For the older student – becoming part of the IEP meeting process is very important to ensure you have a voice. Fill the “My IEP progress report” document below. Reviewing any previous goals and outlining what has worked and not worked is important, as well as what changes you feel need to be made to support you at school.

RESOURCE 4: One year from now

RESOURCE 5: My IEP Progress Report

RESOURCE 4: One year from now

RESOURCE 5: My IEP Progress Report

Your role as a member of the IEP team is valuable from start to finish.  Your child’s teachers, special education providers and schools may change.  But you remain a constant in your child’s life. You’ll watch them learn, stumble, adapt and succeed.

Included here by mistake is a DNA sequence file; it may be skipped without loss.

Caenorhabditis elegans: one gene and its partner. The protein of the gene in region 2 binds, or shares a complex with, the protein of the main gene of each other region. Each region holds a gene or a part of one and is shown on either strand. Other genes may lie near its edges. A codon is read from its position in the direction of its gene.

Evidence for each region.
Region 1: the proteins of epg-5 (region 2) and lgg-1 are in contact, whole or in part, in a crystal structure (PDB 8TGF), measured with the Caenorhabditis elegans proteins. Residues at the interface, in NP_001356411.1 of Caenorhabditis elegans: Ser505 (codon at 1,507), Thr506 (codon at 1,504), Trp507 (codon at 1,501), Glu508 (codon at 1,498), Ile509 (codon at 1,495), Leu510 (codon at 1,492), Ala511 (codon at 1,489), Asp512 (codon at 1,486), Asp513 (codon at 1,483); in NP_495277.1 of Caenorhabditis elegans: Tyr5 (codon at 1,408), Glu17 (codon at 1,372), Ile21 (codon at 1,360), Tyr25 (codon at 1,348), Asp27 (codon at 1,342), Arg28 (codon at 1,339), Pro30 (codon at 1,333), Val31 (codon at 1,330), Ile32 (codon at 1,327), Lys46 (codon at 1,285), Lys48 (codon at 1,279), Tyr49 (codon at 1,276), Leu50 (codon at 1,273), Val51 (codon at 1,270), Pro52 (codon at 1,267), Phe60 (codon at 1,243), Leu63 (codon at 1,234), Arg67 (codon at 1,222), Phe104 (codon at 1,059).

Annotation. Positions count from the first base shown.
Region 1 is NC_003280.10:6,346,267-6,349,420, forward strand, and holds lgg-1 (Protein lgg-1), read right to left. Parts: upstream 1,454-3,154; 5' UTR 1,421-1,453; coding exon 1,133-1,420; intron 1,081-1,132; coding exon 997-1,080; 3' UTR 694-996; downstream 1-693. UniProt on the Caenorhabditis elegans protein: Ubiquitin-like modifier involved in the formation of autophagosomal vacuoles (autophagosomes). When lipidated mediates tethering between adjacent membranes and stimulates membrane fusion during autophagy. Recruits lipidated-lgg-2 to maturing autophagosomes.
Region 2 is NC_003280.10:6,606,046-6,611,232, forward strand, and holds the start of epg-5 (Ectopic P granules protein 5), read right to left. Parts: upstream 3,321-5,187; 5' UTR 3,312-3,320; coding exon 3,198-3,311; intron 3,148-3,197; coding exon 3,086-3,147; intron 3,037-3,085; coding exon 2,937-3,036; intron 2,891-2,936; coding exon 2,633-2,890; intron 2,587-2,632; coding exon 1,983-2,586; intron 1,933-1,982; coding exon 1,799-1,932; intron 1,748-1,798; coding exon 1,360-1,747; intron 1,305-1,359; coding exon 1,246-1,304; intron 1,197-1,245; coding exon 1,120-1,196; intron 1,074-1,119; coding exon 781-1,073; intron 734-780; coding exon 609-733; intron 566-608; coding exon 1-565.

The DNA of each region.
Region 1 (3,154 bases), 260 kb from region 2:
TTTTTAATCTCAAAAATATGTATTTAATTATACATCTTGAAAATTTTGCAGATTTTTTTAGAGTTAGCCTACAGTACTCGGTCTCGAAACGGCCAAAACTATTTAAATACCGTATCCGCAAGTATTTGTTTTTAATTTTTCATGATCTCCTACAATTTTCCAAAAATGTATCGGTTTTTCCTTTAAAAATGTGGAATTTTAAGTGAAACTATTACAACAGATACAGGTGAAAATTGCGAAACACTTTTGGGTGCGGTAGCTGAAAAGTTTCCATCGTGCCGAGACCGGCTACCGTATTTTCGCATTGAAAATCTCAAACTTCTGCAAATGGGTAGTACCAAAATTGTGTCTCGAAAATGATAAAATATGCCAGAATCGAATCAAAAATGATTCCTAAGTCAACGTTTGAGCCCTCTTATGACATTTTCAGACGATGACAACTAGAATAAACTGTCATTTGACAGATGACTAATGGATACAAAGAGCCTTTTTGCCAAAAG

By the time your child reaches high school, they should be encouraged and supported to participate as a member of their IEP team and help develop a transition plan. They will take the lead as you shift from being the primary advocate, to being their “coach”.

Through it all, you can support your child and help them develop the self-awareness and self-advocacy skills they will need in the future.

Where do you want your child to be one year from now? What are your family’s dreams and goals? What is important for your child to learn or to do, from the perspective of your child and your family. Consider these in terms of the vision (in Module 2) and where this may be in 1 year from now. Revise the most recent feedback from your school. List what you see as strengths (these can also be interest, hobbies, skills, personal traits).  Next list area of focus/achievements.  Work towards 3 SMART goals – 5 at the maximum.

Creating SMART Goals – Parent

Creating SMART Goals – Parent